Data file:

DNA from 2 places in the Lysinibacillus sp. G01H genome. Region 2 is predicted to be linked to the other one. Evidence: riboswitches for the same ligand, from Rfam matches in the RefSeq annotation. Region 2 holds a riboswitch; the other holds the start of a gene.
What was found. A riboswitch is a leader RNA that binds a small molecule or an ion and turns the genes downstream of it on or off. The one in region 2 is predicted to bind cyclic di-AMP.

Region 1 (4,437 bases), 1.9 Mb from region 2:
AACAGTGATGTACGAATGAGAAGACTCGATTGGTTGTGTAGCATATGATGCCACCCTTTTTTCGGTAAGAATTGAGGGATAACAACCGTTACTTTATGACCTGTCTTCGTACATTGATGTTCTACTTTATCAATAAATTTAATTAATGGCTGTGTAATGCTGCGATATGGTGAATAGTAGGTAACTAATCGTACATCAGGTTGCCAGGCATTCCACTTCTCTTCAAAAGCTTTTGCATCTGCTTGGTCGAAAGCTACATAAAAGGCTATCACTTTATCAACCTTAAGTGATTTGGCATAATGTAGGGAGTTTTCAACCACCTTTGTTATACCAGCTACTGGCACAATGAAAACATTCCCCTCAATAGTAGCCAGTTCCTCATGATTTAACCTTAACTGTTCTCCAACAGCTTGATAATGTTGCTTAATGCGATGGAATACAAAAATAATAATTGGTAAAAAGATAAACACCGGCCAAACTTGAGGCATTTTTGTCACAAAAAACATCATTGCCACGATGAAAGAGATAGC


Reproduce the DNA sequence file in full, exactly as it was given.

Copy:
DNA from 2 places in the Lysinibacillus sp. G01H genome. Region 2 is predicted to be linked to the other one. Evidence: riboswitches for the same ligand, from Rfam matches in the RefSeq annotation. Region 2 holds a riboswitch; the other holds the start of a gene.
What was found. A riboswitch is a leader RNA that binds a small molecule or an ion and turns the genes downstream of it on or off. The one in region 2 is predicted to bind cyclic di-AMP.

Region 1 (4,437 bases), 1.9 Mb from region 2:
AACAGTGATGTACGAATGAGAAGACTCGATTGGTTGTGTAGCATATGATGCCACCCTTTTTTCGGTAAGAATTGAGGGATAACAACCGTTACTTTATGACCTGTCTTCGTACATTGATGTTCTACTTTATCAATAAATTTAATTAATGGCTGTGTAATGCTGCGATATGGTGAATAGTAGGTAACTAATCGTACATCAGGTTGCCAGGCATTCCACTTCTCTTCAAAAGCTTTTGCATCTGCTTGGTCGAAAGCTACATAAAAGGCTATCACTTTATCAACCTTAAGTGATTTGGCATAATGTAGGGAGTTTTCAACCACCTTTGTTATACCAGCTACTGGCACAATGAAAACATTCCCCTCAATAGTAGCCAGTTCCTCATGATTTAACCTTAACTGTTCTCCAACAGCTTGATAATGTTGCTTAATGCGATGGAATACAAAAATAATAATTGGTAAAAAGATAAACACCGGCCAAACTTGAGGCATTTTTGTCACAAAAAACATCATTGCCACGATGAAAGAGATAGC